Tonight, the Mayor and Council considered a proposal to place a measure on the November 2012 ballot a proposal for voters to consider authorizing General Obligation Bonds for road repair.
Here is the statement I made on this proposal.
Mr. Mayor, I want to explain my vote.
In 2010, the voters of Tucson had before them a proposed half-cent sales tax to go, for three years, towards the core services – police, fire, parks and streets.
This proposal was soundly rejected by more than 60% of the voters, mostly due to the economic downturn the city was facing.
Since then, economic conditions have improved but not to the point that I could recommend placing another measure on the ballot in November 2012.
This proposal, as previously stated, would cost a minimum of $350,000 to get on this year’s ballot, since again it is not a city election and would involve another governmental entity.
As was the case in 2010, this proposal would be at the bottom of the November general election ballot.
With the federal elections, state races, potential state ballot measures, school bond override proposals, all of which would be on the ballot, before any Tucson measure, the question of ballot fatigue is raised.
Then there is the proposal itself.
This G.O. bond proposal would only affect those who own property within the city limits.
Recently, both Pima county and Pima community college raised their property tax rates.
Would the voters approve a potential third rise in their property taxes – something they may not be able to afford?
Why then should only one segment of the Tucson population pay for road repair, when others, who may not own a home, but drive a vehicle or motorcycle, or even bicycle, wouldn’t be affected?
The Mayor and Council received this as a late delivery, less than four days before a decision is to be made and facing a deadline of June 30 to get any proposal on the November 2012 general election ballot.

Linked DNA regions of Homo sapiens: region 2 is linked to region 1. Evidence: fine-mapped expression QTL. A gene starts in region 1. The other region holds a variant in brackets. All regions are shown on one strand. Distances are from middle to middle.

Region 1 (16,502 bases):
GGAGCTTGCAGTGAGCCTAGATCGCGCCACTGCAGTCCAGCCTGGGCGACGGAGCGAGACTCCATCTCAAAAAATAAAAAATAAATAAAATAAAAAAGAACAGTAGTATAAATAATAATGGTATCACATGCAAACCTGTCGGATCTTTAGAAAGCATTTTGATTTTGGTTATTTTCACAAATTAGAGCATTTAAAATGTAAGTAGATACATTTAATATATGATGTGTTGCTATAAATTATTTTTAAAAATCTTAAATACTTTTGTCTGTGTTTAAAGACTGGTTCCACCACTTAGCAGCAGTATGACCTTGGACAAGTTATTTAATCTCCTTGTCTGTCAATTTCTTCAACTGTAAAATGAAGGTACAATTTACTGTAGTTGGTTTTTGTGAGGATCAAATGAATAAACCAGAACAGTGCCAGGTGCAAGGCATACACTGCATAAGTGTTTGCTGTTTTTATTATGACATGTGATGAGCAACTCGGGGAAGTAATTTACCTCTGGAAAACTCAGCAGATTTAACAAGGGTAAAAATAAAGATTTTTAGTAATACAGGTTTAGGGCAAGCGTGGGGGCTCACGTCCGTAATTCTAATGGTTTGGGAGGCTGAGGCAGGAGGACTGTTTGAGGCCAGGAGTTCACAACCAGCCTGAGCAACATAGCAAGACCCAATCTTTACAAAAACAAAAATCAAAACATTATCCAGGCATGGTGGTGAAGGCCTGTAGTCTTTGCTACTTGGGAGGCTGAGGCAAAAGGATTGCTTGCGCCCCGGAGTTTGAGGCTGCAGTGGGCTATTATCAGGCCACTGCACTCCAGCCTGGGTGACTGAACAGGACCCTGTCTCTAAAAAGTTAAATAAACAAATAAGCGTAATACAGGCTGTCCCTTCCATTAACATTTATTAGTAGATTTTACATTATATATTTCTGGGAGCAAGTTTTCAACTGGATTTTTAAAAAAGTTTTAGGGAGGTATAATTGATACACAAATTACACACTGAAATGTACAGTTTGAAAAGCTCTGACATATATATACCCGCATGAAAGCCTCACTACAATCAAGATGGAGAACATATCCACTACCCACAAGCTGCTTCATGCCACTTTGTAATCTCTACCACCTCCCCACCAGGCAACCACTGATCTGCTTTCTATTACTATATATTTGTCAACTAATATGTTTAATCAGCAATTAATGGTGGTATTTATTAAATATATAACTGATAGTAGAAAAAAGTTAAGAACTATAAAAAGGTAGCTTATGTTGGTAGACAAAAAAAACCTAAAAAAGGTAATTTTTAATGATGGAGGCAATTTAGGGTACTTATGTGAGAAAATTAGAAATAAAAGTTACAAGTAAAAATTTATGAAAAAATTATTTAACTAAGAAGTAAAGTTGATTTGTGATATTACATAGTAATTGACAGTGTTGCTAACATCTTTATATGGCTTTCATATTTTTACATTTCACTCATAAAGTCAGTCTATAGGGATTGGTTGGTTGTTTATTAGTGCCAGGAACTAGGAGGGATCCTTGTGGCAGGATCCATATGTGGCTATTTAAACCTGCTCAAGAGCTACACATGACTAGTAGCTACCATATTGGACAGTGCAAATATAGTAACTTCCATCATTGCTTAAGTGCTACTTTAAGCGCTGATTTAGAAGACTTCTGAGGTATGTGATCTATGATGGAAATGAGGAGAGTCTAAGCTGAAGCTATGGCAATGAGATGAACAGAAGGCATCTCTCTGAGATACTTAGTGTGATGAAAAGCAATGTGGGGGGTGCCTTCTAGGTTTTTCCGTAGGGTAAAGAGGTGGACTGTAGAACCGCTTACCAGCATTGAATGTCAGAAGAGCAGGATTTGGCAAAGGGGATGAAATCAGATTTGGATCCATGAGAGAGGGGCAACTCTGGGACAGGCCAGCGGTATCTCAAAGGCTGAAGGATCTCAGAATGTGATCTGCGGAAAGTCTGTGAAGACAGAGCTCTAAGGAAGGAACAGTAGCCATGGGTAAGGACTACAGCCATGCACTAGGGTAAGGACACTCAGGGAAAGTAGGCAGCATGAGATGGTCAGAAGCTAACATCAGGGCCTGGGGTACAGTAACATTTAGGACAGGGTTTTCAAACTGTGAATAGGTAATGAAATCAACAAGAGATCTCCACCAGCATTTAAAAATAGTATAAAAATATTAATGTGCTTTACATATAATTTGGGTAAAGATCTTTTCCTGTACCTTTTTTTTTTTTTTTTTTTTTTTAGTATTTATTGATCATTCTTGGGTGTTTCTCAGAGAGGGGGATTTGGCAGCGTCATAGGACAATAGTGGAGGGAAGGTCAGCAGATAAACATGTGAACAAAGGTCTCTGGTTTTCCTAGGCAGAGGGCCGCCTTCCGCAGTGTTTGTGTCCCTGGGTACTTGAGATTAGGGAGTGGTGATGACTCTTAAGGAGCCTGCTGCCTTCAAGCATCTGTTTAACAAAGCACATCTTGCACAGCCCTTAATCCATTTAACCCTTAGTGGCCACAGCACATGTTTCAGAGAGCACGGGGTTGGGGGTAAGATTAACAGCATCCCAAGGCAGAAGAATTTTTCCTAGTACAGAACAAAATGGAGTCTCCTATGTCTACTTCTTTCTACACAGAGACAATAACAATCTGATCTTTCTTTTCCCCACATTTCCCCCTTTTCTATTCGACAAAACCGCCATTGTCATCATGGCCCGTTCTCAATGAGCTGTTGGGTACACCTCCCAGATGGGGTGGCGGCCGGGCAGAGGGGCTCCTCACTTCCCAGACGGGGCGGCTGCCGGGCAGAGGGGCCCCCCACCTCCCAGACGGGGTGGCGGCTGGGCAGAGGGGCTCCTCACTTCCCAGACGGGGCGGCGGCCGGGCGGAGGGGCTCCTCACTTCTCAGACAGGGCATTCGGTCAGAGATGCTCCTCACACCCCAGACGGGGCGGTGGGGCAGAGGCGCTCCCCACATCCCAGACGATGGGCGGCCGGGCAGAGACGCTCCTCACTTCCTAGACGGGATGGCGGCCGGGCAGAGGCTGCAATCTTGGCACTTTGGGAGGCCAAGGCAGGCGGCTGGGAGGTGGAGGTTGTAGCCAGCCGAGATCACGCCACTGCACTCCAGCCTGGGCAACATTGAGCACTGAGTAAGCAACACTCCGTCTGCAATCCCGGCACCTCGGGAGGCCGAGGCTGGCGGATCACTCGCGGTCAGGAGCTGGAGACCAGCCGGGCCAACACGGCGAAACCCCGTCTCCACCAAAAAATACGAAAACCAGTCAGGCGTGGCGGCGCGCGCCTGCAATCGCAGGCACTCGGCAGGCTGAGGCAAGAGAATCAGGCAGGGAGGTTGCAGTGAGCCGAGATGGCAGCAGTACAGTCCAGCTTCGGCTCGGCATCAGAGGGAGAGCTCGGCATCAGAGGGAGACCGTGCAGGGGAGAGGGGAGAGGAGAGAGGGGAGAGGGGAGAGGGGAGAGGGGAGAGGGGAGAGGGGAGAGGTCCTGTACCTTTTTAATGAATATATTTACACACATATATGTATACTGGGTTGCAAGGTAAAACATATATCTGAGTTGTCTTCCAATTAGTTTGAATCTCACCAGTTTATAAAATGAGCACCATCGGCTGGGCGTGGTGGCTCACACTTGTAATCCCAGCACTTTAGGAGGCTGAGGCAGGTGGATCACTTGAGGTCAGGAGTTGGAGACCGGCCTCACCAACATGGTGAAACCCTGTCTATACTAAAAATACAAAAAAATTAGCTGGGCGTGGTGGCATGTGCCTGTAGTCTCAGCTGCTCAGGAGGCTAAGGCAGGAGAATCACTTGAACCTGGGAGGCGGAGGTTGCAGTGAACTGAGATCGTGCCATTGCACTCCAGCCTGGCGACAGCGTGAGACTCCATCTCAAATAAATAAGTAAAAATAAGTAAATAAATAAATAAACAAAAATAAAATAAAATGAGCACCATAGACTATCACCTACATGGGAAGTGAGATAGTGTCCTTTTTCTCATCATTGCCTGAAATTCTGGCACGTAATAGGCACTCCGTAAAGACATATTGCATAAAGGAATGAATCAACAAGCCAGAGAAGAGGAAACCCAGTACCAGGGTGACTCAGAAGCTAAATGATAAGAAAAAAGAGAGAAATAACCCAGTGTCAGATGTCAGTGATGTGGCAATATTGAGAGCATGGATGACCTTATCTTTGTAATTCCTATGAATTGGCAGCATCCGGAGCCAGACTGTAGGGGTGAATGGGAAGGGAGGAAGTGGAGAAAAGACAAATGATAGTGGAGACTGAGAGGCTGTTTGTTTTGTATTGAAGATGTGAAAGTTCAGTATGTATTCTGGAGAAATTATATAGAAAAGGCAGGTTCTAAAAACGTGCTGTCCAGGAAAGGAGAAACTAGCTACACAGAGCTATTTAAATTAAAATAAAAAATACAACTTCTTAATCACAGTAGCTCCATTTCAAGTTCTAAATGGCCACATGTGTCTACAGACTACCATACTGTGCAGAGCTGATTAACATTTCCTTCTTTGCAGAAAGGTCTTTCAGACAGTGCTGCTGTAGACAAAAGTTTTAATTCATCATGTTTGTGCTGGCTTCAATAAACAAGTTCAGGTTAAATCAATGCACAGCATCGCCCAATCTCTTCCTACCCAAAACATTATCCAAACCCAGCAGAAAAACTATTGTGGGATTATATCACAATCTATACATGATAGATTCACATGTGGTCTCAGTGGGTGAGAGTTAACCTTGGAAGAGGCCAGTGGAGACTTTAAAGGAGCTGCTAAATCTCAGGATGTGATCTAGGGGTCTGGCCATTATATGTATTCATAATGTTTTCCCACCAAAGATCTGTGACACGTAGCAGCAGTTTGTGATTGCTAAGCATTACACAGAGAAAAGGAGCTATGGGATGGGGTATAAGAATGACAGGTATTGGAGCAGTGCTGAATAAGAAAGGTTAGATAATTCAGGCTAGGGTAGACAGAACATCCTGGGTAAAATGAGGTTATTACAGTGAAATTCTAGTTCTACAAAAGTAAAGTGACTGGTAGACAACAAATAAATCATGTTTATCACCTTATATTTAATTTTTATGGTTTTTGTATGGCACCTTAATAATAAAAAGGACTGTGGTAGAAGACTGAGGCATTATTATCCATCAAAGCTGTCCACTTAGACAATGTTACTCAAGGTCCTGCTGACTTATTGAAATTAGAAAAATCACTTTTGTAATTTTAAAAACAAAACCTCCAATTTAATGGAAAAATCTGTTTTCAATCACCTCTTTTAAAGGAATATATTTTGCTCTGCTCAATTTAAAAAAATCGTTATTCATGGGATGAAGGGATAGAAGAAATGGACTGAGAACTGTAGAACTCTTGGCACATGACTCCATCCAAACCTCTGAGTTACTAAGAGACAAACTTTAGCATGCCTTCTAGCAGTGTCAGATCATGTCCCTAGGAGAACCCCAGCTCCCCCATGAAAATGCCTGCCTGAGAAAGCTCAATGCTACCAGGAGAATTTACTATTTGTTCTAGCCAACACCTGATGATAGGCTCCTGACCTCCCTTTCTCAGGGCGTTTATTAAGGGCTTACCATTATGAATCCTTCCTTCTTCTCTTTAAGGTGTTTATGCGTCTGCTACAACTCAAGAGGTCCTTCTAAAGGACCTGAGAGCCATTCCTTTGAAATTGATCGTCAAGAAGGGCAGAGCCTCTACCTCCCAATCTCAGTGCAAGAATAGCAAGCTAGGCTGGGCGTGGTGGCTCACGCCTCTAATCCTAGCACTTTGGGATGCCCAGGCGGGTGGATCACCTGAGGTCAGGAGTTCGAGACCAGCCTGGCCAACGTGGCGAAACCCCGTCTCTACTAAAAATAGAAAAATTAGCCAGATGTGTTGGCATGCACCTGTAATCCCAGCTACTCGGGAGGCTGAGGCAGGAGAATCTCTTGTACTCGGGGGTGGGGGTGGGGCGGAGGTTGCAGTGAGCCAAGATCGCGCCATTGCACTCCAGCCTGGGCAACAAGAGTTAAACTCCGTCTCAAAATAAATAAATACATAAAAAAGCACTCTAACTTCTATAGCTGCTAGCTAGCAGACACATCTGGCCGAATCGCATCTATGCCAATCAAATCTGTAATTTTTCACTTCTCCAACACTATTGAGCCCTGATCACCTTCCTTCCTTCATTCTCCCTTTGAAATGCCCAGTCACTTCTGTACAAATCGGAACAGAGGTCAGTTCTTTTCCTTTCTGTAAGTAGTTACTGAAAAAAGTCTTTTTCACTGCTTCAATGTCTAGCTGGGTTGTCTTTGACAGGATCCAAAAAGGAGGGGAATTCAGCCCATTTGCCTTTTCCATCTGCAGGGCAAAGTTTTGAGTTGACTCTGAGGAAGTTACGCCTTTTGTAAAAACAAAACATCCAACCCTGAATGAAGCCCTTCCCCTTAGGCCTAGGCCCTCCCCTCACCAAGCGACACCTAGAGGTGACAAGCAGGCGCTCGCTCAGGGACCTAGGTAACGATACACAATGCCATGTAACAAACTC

There are other reasons for my reluctance to vote to place this on the November 2012 ballot.
I have had many calls to my office from my constituents, as well as seniors who are on a fixed income, saying they could not afford this.
This leads to the question of whether all options had been looked at, such as the neighborhood improvement district, or a street maintenance fee.
The answer is that it was discussed on May 8, but there has been no follow up on this. When I posed follow up questions to staff on this, I had received conflicting answers.
Then there is outreach to Tucsonans.
A survey was conducted for this proposal but how many of the 401 respondents were property owners in Tucson?
How many of the 401 respondents had voted in the 2011 city election, the 2010 sales tax measure or even the 2009 city election, when there were other ballot measures of note being considered?
The survey report says only that they planned to vote in the 2012 general election.
There is also the question of how the proposal was stated to the respondents of this survey.
The last time the city issued general obligation bonds, it was in 2000.
The city still has more than $200 million in outstanding bonds and the payment to be made for 2013, according to what was stated during the discussions by the Mayor and Council, and would be $28 million dollars.
This is a proposal for five years but what is being done now, in the upcoming fiscal year?
For fiscal year 2013, the city has $20 million earmarked for roadwork and repair of arterials and neighborhood streets.
The timing of the 2010 measure was not right, as I feel the timing is not right with this proposal either.
All options have not been fully vetted and considered and I am not comfortable going forward with another ballot measure that will affect only a certain segment of the population.
So it is with that I will vote “no.”